only thing over here is the connector for the wrist strap.
on the bottom of the A303, you'll find the battery compartment,
xD slot, and plastic tripod mount. As I said earlier, this camera
uses only two AA batteries. The included 16MB xD card is shown at
the Fuji FinePix A303
takes just three seconds for the A303 to extend its lens and "warm
up" after you turn it on. That's pretty quick for a camera
with a zoom lens.
you press the shutter release button halfway, the camera locks focus
in about a second, though it does have trouble in low light. When
you fully press the shutter release button, a shot is taken after
a very noticeable lag -- probably 1/2 second. The shot-to-shot speed
of 3 seconds is about average.
let's take a look at the resolution and quality choices available
on this camera.
photos on 16MB card (included)
photos on 64MB card (for reference)
(2048 x 1536)
(1600 x 1200)
(1280 x 960)
(640 x 480)
A303 doesn't have any TIFF or RAW mode, which isn't surprising considering
the target audience of the camera.
FinePix has a basic, nice looking menu system. There aren't many
options, but it's easy to find your way around what's there.
thing I really like is how the menu tells you have many photos you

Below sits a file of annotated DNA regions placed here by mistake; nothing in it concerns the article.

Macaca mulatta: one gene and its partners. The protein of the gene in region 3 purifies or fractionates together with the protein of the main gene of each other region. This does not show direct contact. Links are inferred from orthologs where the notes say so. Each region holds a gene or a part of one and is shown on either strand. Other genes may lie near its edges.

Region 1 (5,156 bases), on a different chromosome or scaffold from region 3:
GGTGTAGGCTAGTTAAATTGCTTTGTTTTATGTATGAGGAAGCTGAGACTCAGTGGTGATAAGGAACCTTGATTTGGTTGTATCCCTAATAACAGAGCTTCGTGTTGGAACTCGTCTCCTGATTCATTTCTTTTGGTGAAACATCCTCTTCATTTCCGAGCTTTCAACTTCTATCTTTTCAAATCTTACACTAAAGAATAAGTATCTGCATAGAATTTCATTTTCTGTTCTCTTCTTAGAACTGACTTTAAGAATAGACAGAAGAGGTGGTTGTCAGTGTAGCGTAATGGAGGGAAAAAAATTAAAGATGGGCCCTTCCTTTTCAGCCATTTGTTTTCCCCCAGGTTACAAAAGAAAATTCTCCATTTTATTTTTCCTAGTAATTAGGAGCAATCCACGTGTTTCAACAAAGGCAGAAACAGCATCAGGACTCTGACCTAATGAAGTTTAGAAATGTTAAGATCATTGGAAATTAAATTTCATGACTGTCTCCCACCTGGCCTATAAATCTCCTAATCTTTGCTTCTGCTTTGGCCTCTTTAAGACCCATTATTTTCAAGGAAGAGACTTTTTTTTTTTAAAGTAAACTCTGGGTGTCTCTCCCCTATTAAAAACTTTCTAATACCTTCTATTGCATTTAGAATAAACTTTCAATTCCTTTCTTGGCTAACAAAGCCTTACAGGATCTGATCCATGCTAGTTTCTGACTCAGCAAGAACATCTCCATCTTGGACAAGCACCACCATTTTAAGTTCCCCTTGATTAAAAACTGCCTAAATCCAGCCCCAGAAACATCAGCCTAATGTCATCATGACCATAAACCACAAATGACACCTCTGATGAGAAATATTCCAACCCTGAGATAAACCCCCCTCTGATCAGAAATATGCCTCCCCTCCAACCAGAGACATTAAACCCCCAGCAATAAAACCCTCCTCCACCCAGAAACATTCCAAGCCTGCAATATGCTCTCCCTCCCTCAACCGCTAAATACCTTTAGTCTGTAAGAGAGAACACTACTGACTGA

can take in each quality mode (see above).
see what is actually in these menus. Items in bold are only
available in manual mode. Like most of Fuji's mid and lower-end
cameras, there's nothing really "manual" about manual
compensation (-2.1EV to +1.5EV in 1/3EV increments)
(Auto, sunlight, shade, daylight fluorescent, warm white fluorescent,
cool white fluorescent, incandescent)
(Setup, LCD brightness, manual/auto mode)
addition to those items, which should be self-explanatory, the A303
has a basic setup menu as well. You'll find things like post view
(shows image on LCD after its taken), power save, USB mode, date/time,
and language. One thing that's missing is any kind of file numbering
system. Erase or format the memory card, the file numbering restarts
at zero. That's a pain if you take a lot of photos.
do our usual photo tests now.
its macro mode is a bit limiting, I'm pleased with the results I
got from the A303. The colors look good and the subject is sharp.
In macro mode (accessible only via the mode dial), the camera will
be locked at the wide-angle setting -- you can only use the digital
any real manual controls, it's not surprising that the A303 didn't
fare well at my night shot test. Even if I cranked the exposure
compensation all the way up, it didn't help. The camera just doesn't
take in enough light. There wasn't much noise to speak of, but then
again, it wasn't that long of an exposure (1/2 sec).
A303 did a decent job in the redeye test. There's a bit of redeye
seen here, but it's nothing major. If you wanted, you could clean
it up a bit more with software. Note that I enlarged this shot a
bit so you could see the details.
the end, the most important thing about a digicam is how well it
takes pictures. And the A303 does a pretty good job at that. Fuji
is famous for their vibrant, accurate color, and the FinePix delivers